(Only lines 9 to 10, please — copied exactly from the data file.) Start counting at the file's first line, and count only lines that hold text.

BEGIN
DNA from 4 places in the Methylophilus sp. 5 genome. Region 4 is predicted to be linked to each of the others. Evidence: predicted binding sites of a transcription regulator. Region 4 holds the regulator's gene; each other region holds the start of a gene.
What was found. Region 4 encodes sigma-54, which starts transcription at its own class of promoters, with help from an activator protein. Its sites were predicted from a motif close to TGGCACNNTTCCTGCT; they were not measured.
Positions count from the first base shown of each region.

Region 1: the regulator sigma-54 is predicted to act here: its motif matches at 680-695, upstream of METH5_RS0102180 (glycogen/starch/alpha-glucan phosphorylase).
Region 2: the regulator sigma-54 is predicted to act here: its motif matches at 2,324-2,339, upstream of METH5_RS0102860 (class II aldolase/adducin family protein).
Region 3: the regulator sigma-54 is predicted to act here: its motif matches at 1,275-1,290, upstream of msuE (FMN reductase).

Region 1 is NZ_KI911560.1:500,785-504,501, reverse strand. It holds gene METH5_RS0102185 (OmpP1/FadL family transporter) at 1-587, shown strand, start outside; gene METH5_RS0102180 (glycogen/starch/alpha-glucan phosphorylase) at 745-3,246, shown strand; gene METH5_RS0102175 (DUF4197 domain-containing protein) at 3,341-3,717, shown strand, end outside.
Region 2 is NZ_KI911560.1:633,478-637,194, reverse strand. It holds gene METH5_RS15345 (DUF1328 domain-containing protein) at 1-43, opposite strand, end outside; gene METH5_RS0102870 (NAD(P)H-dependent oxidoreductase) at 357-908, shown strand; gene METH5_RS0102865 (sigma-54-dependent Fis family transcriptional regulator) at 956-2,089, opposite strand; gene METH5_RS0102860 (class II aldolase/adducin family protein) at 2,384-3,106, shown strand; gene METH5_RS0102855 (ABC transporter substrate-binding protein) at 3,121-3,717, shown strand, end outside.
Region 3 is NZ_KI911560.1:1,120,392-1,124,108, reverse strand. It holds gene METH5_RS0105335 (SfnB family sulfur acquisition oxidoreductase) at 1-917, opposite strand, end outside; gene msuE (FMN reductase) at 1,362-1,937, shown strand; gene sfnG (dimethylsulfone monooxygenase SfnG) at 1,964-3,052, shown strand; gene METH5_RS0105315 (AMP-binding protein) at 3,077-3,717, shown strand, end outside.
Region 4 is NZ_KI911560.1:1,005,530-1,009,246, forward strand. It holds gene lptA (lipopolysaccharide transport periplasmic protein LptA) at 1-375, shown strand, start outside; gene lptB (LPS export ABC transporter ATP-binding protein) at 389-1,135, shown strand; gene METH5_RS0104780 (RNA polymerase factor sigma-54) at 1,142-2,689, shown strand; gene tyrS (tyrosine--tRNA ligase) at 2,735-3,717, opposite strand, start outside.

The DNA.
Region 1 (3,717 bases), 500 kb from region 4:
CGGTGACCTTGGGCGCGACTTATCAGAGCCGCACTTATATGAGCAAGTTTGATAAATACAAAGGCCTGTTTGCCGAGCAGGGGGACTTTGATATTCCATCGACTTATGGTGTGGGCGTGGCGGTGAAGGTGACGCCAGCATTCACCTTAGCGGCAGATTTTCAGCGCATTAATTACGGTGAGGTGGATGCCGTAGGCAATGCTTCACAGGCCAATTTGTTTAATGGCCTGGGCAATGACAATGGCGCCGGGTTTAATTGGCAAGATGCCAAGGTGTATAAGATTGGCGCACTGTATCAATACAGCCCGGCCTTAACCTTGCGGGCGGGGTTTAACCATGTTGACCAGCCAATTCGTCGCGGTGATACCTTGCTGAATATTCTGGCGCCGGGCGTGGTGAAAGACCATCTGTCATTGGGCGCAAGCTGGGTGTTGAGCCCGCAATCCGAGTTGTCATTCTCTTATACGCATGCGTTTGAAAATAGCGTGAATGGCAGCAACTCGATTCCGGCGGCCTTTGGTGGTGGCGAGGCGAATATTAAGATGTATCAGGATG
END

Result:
Region 3 is NZ_KI911560.1:1,120,392-1,124,108, reverse strand. It holds gene METH5_RS0105335 (SfnB family sulfur acquisition oxidoreductase) at 1-917, opposite strand, end outside; gene msuE (FMN reductase) at 1,362-1,937, shown strand; gene sfnG (dimethylsulfone monooxygenase SfnG) at 1,964-3,052, shown strand; gene METH5_RS0105315 (AMP-binding protein) at 3,077-3,717, shown strand, end outside.
Region 4 is NZ_KI911560.1:1,005,530-1,009,246, forward strand. It holds gene lptA (lipopolysaccharide transport periplasmic protein LptA) at 1-375, shown strand, start outside; gene lptB (LPS export ABC transporter ATP-binding protein) at 389-1,135, shown strand; gene METH5_RS0104780 (RNA polymerase factor sigma-54) at 1,142-2,689, shown strand; gene tyrS (tyrosine--tRNA ligase) at 2,735-3,717, opposite strand, start outside.